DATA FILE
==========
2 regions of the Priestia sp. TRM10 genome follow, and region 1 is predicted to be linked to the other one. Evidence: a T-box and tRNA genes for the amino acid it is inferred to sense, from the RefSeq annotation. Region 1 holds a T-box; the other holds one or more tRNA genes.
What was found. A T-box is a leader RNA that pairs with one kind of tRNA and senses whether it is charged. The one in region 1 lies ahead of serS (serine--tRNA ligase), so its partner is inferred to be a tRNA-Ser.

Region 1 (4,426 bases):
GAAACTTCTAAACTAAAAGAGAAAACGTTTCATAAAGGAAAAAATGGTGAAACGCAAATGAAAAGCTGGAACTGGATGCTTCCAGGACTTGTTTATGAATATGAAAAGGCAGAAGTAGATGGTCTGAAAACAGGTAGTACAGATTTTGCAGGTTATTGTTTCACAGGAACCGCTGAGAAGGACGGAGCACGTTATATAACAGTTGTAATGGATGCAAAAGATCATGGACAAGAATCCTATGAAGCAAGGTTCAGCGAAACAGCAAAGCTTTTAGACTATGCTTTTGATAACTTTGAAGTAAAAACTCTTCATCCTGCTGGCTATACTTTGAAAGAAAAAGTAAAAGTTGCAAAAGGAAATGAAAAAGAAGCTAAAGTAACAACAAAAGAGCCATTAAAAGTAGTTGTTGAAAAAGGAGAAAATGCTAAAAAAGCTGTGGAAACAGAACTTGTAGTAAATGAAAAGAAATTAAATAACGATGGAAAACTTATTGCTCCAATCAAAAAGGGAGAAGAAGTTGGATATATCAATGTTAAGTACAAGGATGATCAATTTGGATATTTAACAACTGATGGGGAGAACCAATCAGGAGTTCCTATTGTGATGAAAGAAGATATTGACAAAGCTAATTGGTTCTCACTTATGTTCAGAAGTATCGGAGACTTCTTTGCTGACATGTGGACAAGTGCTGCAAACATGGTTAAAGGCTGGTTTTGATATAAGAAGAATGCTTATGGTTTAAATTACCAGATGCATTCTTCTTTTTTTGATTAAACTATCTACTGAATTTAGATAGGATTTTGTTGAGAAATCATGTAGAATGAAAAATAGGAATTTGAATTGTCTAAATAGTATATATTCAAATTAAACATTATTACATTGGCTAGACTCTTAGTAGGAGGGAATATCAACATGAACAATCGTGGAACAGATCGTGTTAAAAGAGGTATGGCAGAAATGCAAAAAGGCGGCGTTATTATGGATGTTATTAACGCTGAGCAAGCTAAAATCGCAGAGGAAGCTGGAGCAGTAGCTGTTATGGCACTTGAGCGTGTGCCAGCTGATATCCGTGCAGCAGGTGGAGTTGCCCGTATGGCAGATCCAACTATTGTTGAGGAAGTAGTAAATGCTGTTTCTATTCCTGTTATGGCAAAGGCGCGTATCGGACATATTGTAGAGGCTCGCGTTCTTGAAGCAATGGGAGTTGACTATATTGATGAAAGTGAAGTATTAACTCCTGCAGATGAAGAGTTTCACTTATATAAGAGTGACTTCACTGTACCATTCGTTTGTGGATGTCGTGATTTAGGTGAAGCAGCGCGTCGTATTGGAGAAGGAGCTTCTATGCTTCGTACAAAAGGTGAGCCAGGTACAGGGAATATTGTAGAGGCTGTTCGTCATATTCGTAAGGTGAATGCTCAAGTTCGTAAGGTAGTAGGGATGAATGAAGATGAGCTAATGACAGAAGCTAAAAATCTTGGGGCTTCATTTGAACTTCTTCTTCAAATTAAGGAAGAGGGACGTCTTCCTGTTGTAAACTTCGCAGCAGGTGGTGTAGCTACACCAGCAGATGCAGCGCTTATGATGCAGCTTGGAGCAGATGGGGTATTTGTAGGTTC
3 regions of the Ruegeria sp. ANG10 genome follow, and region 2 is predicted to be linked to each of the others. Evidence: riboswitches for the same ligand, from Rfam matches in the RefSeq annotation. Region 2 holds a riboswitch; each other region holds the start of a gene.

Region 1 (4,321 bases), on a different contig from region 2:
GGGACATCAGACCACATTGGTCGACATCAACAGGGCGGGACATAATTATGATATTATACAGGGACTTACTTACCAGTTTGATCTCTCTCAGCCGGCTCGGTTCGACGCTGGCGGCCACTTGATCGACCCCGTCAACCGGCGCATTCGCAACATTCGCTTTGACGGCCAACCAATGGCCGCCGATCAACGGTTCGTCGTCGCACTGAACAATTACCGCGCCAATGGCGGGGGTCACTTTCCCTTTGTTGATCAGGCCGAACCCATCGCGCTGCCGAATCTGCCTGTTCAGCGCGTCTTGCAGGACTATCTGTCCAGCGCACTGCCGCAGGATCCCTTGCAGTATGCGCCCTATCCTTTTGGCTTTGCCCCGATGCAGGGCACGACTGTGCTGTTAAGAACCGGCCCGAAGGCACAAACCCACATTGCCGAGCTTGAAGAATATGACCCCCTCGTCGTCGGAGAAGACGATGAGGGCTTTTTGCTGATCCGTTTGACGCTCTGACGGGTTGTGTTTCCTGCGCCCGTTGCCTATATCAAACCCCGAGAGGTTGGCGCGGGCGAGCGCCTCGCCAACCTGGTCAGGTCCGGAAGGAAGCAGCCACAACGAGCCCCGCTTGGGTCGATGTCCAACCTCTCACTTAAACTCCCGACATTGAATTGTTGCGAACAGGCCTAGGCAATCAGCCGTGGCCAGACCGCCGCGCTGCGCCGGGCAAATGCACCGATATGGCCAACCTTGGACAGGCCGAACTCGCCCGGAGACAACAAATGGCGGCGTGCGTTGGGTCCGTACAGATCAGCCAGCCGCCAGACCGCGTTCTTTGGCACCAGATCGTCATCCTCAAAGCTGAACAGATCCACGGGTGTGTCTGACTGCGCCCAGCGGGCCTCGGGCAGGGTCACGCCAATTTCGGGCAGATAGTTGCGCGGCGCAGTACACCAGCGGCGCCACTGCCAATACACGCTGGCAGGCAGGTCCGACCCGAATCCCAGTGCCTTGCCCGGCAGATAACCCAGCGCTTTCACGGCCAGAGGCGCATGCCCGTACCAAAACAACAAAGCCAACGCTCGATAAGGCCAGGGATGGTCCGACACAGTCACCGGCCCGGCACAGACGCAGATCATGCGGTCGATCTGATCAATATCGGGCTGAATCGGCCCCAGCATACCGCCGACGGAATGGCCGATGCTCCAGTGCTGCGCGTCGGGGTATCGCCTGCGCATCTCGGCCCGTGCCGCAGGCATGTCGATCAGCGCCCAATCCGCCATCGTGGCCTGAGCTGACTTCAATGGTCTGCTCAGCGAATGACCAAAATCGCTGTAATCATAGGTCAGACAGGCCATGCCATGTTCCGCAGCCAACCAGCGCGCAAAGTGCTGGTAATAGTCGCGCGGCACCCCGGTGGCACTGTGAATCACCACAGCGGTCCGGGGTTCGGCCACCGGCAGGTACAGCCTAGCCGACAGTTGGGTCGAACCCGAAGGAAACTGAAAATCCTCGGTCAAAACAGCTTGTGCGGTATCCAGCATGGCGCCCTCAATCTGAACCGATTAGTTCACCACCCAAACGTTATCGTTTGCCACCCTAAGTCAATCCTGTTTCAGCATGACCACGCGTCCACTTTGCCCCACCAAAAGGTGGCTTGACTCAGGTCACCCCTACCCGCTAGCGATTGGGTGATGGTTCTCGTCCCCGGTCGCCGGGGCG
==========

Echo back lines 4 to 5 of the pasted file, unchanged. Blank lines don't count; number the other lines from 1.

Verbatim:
GAAACTTCTAAACTAAAAGAGAAAACGTTTCATAAAGGAAAAAATGGTGAAACGCAAATGAAAAGCTGGAACTGGATGCTTCCAGGACTTGTTTATGAATATGAAAAGGCAGAAGTAGATGGTCTGAAAACAGGTAGTACAGATTTTGCAGGTTATTGTTTCACAGGAACCGCTGAGAAGGACGGAGCACGTTATATAACAGTTGTAATGGATGCAAAAGATCATGGACAAGAATCCTATGAAGCAAGGTTCAGCGAAACAGCAAAGCTTTTAGACTATGCTTTTGATAACTTTGAAGTAAAAACTCTTCATCCTGCTGGCTATACTTTGAAAGAAAAAGTAAAAGTTGCAAAAGGAAATGAAAAAGAAGCTAAAGTAACAACAAAAGAGCCATTAAAAGTAGTTGTTGAAAAAGGAGAAAATGCTAAAAAAGCTGTGGAAACAGAACTTGTAGTAAATGAAAAGAAATTAAATAACGATGGAAAACTTATTGCTCCAATCAAAAAGGGAGAAGAAGTTGGATATATCAATGTTAAGTACAAGGATGATCAATTTGGATATTTAACAACTGATGGGGAGAACCAATCAGGAGTTCCTATTGTGATGAAAGAAGATATTGACAAAGCTAATTGGTTCTCACTTATGTTCAGAAGTATCGGAGACTTCTTTGCTGACATGTGGACAAGTGCTGCAAACATGGTTAAAGGCTGGTTTTGATATAAGAAGAATGCTTATGGTTTAAATTACCAGATGCATTCTTCTTTTTTTGATTAAACTATCTACTGAATTTAGATAGGATTTTGTTGAGAAATCATGTAGAATGAAAAATAGGAATTTGAATTGTCTAAATAGTATATATTCAAATTAAACATTATTACATTGGCTAGACTCTTAGTAGGAGGGAATATCAACATGAACAATCGTGGAACAGATCGTGTTAAAAGAGGTATGGCAGAAATGCAAAAAGGCGGCGTTATTATGGATGTTATTAACGCTGAGCAAGCTAAAATCGCAGAGGAAGCTGGAGCAGTAGCTGTTATGGCACTTGAGCGTGTGCCAGCTGATATCCGTGCAGCAGGTGGAGTTGCCCGTATGGCAGATCCAACTATTGTTGAGGAAGTAGTAAATGCTGTTTCTATTCCTGTTATGGCAAAGGCGCGTATCGGACATATTGTAGAGGCTCGCGTTCTTGAAGCAATGGGAGTTGACTATATTGATGAAAGTGAAGTATTAACTCCTGCAGATGAAGAGTTTCACTTATATAAGAGTGACTTCACTGTACCATTCGTTTGTGGATGTCGTGATTTAGGTGAAGCAGCGCGTCGTATTGGAGAAGGAGCTTCTATGCTTCGTACAAAAGGTGAGCCAGGTACAGGGAATATTGTAGAGGCTGTTCGTCATATTCGTAAGGTGAATGCTCAAGTTCGTAAGGTAGTAGGGATGAATGAAGATGAGCTAATGACAGAAGCTAAAAATCTTGGGGCTTCATTTGAACTTCTTCTTCAAATTAAGGAAGAGGGACGTCTTCCTGTTGTAAACTTCGCAGCAGGTGGTGTAGCTACACCAGCAGATGCAGCGCTTATGATGCAGCTTGGAGCAGATGGGGTATTTGTAGGTTC
3 regions of the Ruegeria sp. ANG10 genome follow, and region 2 is predicted to be linked to each of the others. Evidence: riboswitches for the same ligand, from Rfam matches in the RefSeq annotation. Region 2 holds a riboswitch; each other region holds the start of a gene.